The head man at NATO has chimed in about the Ukraine. To place his statement in context, here is a brief analysis of NATO. Call it “revisionist”, if you will, because I focus on NATO’s negatives.
NATO is a supra-national or multi-national mutual defense organization of states. Because NATO is organized by its member states, its governing council is not directly accountable to Americans by voting, assembly or petition. Like the U.N., its layered political organization makes any accountability to Americans so remote as to be practically non-existent. Yet NATO actions and membership in NATO can impact Americans to their detriment.
Another drawback of NATO is that with the U.S. being a mutual defense treaty member, Americans can be drawn into European wars.
Yet another negative is that, conversely, the U.S. government can influence NATO to make war or take military actions that U.S. leaders would otherwise find difficult to sell to the American public. NATO becomes a tool for its most influential member states.
U.S. leaders can use NATO’s statements to reinforce its own propaganda, also a negative.
NATO is semi-autonomous politically and militarily, yet it is very much the creature of its member states and especially the more influential of those. It is not independent, but yet it is made to seem like an independent voice. One of its roles is to add stature and weight to the designs of its major supporters. Its major role is to provide a military force to execute those designs. NATO makes those designs seem more legitimate. The imprimatur of NATO obscures the self-interested designs of a few states and buries them under a veil of seeming legitimacy of a multi-state organization.
On paper, a mutual defense pact to assure peace in Europe sounds like a good idea — for European participating states. But why is it good for Americans? Commitments to defend the borders of other states is not something that is obviously beneficial to Americans or their security. If they get into conflicts, the U.S. almost automatically gets involved. Why should the U.S. government be attempting to govern countless foreign problems when it cannot even properly govern America, even in the most minimal sense that a minarchist would approve of?
Although on paper, NATO is supposed to be aiming for peace, it is actually most characterized by its military capabilities and forces. Its forces provide a temptation for those in power to use them. They amount to a standing army and military, something that actually goes against American traditions. Such a force acquires a political influence of its own and provides those who control NATO with a military option to extend their power. In this way, NATO is a standing danger.
Actions speak louder than words. In the case of NATO, ever since it expanded and became a more potent military force, it has begun, made or entered wars that had nothing whatever to do with its member states. They were not fought on territory of member states. These wars are the surest evidence that NATO is in fact an aggressive institution that is not keeping the peace. It is either looking for trouble or is being used to further the interests of the most influential of its member states.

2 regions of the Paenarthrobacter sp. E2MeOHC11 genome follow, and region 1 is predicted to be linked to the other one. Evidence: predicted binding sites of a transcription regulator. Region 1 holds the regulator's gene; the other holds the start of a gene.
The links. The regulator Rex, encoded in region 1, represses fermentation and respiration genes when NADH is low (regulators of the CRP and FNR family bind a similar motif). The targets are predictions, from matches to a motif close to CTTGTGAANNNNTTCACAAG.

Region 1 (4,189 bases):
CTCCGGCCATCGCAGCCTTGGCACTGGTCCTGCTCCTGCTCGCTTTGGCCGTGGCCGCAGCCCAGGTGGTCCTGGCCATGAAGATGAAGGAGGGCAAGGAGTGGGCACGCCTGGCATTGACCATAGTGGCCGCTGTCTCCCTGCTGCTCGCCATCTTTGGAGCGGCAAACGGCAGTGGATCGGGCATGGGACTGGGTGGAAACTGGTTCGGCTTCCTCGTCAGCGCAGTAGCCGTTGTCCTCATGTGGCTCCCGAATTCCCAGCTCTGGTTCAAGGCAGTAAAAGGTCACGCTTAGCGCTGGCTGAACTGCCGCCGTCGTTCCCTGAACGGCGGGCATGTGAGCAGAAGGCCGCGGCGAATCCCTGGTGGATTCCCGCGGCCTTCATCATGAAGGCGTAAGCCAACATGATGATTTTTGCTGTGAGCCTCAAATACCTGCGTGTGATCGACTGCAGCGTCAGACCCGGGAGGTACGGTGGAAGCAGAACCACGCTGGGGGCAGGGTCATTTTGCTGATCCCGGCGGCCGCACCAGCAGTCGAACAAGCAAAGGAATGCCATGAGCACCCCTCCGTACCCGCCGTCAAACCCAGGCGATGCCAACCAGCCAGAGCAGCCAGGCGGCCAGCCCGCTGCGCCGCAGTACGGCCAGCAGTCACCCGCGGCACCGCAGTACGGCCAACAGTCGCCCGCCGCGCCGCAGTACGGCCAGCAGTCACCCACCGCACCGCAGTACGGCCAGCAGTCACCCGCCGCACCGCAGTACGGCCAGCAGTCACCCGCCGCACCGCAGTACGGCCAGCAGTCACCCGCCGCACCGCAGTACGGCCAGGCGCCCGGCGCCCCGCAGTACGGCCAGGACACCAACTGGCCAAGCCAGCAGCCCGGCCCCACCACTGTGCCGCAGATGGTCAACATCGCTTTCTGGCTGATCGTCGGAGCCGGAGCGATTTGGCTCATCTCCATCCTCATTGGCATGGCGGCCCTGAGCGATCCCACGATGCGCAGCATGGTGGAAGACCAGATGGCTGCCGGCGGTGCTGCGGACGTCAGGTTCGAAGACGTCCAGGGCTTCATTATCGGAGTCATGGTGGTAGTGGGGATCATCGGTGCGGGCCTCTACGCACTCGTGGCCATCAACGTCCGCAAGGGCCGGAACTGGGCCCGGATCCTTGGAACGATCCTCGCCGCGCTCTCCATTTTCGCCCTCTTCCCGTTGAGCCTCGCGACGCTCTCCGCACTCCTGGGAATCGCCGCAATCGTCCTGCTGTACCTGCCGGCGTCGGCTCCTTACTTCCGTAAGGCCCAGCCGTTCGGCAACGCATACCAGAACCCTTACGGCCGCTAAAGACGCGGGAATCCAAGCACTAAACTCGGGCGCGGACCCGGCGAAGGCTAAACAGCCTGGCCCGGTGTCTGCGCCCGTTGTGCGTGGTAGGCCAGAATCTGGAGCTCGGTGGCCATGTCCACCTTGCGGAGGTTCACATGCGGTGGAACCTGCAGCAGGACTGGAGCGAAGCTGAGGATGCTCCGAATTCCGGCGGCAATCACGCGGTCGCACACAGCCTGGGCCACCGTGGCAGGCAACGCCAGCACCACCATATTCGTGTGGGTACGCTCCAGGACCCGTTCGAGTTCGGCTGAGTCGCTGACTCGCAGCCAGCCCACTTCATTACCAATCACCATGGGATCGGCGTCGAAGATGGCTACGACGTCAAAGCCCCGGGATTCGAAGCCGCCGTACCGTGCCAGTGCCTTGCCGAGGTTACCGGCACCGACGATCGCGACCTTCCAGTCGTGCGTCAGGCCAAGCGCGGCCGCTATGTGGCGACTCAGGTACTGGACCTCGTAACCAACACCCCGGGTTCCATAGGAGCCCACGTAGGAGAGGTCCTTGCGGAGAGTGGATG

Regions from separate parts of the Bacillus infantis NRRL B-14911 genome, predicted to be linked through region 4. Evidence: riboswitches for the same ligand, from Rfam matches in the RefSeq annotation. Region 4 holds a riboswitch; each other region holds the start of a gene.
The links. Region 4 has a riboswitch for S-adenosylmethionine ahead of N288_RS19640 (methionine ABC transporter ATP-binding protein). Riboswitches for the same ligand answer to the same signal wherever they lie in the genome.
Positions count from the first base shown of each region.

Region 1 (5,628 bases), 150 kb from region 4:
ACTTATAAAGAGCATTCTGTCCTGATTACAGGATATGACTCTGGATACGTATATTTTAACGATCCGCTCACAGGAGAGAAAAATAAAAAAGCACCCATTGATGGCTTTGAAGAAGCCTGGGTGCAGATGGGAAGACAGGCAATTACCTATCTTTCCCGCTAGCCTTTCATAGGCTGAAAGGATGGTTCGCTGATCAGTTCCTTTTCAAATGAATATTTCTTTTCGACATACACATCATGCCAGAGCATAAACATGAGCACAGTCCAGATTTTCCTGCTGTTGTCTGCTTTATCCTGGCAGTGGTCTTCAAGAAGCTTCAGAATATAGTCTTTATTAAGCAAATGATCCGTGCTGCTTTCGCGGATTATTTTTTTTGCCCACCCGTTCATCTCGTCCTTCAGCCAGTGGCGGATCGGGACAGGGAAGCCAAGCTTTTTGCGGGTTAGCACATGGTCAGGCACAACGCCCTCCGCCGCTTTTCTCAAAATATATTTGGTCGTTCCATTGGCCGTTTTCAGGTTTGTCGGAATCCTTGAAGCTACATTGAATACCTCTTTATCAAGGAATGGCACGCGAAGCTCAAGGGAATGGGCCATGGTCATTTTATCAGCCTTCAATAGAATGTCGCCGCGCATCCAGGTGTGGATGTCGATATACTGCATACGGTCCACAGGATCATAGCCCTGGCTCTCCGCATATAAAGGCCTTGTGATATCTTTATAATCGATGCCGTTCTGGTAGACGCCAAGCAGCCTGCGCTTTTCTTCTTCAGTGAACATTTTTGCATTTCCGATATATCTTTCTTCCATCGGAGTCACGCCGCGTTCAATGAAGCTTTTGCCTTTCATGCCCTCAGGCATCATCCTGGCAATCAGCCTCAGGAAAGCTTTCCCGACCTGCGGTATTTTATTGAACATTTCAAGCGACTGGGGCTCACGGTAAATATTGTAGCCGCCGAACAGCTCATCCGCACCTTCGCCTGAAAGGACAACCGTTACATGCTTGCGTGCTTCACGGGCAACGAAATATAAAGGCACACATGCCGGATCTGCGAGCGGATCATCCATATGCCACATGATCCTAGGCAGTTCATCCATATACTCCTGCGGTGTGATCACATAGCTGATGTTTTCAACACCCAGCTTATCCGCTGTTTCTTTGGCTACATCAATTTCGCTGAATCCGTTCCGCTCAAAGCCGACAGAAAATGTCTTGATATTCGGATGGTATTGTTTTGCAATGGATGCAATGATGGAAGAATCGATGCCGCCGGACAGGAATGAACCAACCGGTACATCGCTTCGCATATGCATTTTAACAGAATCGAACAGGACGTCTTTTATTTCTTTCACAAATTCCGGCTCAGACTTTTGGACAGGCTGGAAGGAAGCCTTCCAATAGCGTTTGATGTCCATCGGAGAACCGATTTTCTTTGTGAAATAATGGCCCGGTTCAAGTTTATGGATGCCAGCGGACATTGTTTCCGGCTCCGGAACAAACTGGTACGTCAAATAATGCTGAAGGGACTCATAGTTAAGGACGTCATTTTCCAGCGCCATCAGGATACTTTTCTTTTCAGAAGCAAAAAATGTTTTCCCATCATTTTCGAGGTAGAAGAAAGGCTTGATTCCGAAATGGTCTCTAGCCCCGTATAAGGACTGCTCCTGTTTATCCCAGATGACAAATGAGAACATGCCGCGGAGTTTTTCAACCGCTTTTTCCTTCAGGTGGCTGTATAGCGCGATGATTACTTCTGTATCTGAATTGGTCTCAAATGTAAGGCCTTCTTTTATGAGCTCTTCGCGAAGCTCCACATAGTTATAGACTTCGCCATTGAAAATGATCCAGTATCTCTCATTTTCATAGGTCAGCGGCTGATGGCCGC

NATO wars since 1991 include the following:
War in Afghanistan
NATO also has been involved in military operations that go beyond mutual defense. They include naval operations in the Indian Ocean (Operation Ocean Shield) and 360 sorties flown over America as part of Operation Eagle Assist after 9/11/2001 and lasting until May of 2002.
All of the above serves to place in context a statement made by NATO Secretary General Anders Fogh Rasmussen before the meetings of the North Atlantic Council and the NATO-Ukraine Commission, on March 2, 2014.
Rasmussen’s opening lines could have been written in Washington:
“I have convened the North Atlantic Council today because of Russia’s military action in Ukraine. And because of President Putin’s threats against this sovereign nation.
“What Russia is doing now in Ukraine violates the principles of the United Nations Charter. It threatens peace and security in Europe. Russia must stop its military activities and its threats.”
Russia has some formal relations with NATO. NATO is not a state, so there are no diplomatic relations. Why would Rasmussen speak publicly in this way? Why would he not speak quietly through other channels? Why would he judge Russia and call it a threat so quickly and openly? Why would he automatically reject Russia’s case and not consider the nature of the revolution in Ukraine?
One answer is that Ukraine already is a “partner” in NATO through earlier steps. But although NATO gives lip service to democracy, where are its protests over the manner in which a democratic government in Ukraine was overthrown?
In fact, what NATO and Washington are unduly fixated upon is the borders of existing states. These proxy for that state’s sovereignty and are being invoked as some sort of semi-holy measures of a state’s legitimacy. The actual nature of the government is of less concern to these powers than the stability (borders) of the states within their empires and contiguous to them. Maintaining states, not governments, has top priority for Washington. Existing powerful states want a stable set of borders and a stable system of states so as to maintain their own state powers intact.
The basic answer to the puppetry of Rasmussen is that he is mimicking Washington closely. He and Washington are on the same page. NATO is a sword pointed at Russia, and it’s a useful sword for Washington at times to hide behind and at other times to wield. Washington is aggressively seeking to contain Russia and neuter it. It has been doing this ever since Clinton and Bush expanded NATO in the wake of the collapse of the Soviet Union.11:03 am on March 5, 2014 Email Michael S. Rozeff